Canada’s high-yield stocks have long been popular with many different kinds of investors. Retirees love big dividends because they represent a tax-advantaged way of paying the bills. Value investors love ’em because a stock with a massive dividend yield is usually unloved by the market. Purchasing such a stock can often lead to great total returns. And passive-income lovers all agree: you can’t beat that feeling you get when that big dividend hits your account. There’s just one problem, of course. Many high dividends are in danger of being cut. That’s often the reason why the payout looks so…
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Canada’s high-yield stocks have long been popular with many different kinds of investors.
Retirees love big dividends because they represent a tax-advantaged way of paying the bills. Value investors love ’em because a stock with a massive dividend yield is usually unloved by the market. Purchasing such a stock can often lead to great total returns. And passive-income lovers all agree: you can’t beat that feeling you get when that big dividend hits your account.
There’s just one problem, of course. Many high dividends are in danger of being cut. That’s often the reason why the payout looks so good in the first place.
Let’s take a closer look at the five best dividends in the TSX Composite Index. Will these companies continue to pay? Or are investors about to get sucked into a trap?
AltaGas shares are down nearly 50% over the last year, as investors have almost unanimously agreed that the company’s acquisition of WGL Holdings will turn out to be a stinker. The assets are sound, but AltaGas’s management paid too much and was forced to acquire too much debt to make the deal happen.
But it’s not all bad news for the 13% yield. The company is selling off non-core assets to help fix the balance sheet. New expansion products should add to the bottom line in 2019 and 2020, too. And the company plans to spin off some of the Canadian assets into a separate company, which will further help bring debt down.
Even if AltaGas cuts its dividend in half, investors who buy today are getting shares at a terrific bargain. The company generated $3.30 per share in funds from operations in 2017. Sure, things are different now because of WGL, but the underlying assets still have plenty of value.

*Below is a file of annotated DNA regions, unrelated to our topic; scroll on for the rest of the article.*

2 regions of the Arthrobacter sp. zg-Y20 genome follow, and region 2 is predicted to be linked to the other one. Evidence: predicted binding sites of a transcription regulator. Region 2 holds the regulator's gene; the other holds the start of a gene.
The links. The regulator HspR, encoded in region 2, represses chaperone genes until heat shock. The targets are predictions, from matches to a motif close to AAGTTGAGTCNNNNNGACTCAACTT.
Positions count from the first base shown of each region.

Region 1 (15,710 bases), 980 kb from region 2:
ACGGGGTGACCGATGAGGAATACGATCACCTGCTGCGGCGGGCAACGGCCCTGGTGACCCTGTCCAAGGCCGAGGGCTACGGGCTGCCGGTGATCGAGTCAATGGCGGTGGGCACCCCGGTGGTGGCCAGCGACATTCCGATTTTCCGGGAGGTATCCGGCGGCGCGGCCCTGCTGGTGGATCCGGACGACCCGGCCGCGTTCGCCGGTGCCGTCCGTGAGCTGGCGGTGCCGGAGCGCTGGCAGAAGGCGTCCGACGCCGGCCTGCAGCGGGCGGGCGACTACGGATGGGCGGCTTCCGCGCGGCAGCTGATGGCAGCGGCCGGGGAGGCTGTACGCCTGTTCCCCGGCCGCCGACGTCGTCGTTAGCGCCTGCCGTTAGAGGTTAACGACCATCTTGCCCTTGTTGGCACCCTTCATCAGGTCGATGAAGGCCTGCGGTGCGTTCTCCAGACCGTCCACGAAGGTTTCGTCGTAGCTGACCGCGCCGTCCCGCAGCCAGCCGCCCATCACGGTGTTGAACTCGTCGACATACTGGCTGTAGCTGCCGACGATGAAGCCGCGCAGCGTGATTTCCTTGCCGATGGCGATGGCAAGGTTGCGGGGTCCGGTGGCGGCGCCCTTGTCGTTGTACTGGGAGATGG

Chemtrade Logistics (TSX:CHE.UN)
Chemtrade doesn’t get much attention despite a yield flirting with 10%. That’s a massive payout.
The company provides various chemicals and other industrial products to a vast array of customers. It’s a competitive business, which means margins are persistently low and earnings per share usually look a little lacklustre. Cash flow is a much different story, though.
The good news is, over the years cash flow has been enough to cover the generous payout. But with a large debt load and recent news the company will have to spend $35 million to settle a class-action lawsuit, the dividend may be on shaky ground.
TransAlta Renewables (TSX:RNW)
Thanks to the recent market sell-off, TransAlta Renewables shares currently yield more than 9%.
There’s a lot to like about the company. It’s rapidly expanding in the part of the power generation market you want to be in. It’s in a great spot to buy assets from its parent company TransAlta, a business that needs to shed debt. And the payout ratio is 85%, which should go down over the next couple of years as new projects come online.
I think the company’s dividend is about as solid as you’ll find for a 9% yield.
Vermilion Energy (TSX:VET)(NYSE:VET)
Unlike most other oil and gas producers, Vermilion continued to pay its dividend, even after the price of oil fell from $110 to a low of $30 per barrel. The company rewarded these investors with a dividend raise in 2018, bumping up the monthly payout from $0.215 to $0.23 per share. This translates into an 8.1% yield.
Thanks to its emphasis on low-cost production, Vermilion is gushing free cash flow right now. The company projects it’ll generate $3 per share in free cash flow this year and approximately $4.50 per share next year. This leaves it in a good spot to pay its dividend.
Inter Pipeline (TSX:IPL)
Inter Pipeline shares are down lately because of a couple of reasons. The company’s two main oil sands pipelines transport a lot of heavy oil, which is struggling right now. And the company keeps acquiring new assets, which has caused some to doubt its balance sheet.
But at this point, the 7.8% yield looks to be safe. The company has increased its distribution each year for the past decade and a half, and the payout ratio in 2019 should be between 60% and 70% of funds from operations.
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Fool contributor Nelson Smith owns TransAlta Renewables Inc. and Inter Pipeline Ltd. shares. AltaGas is a recommendation of Stock Advisor Canada. Chemtrade is a recommendation of Dividend Investor Canada.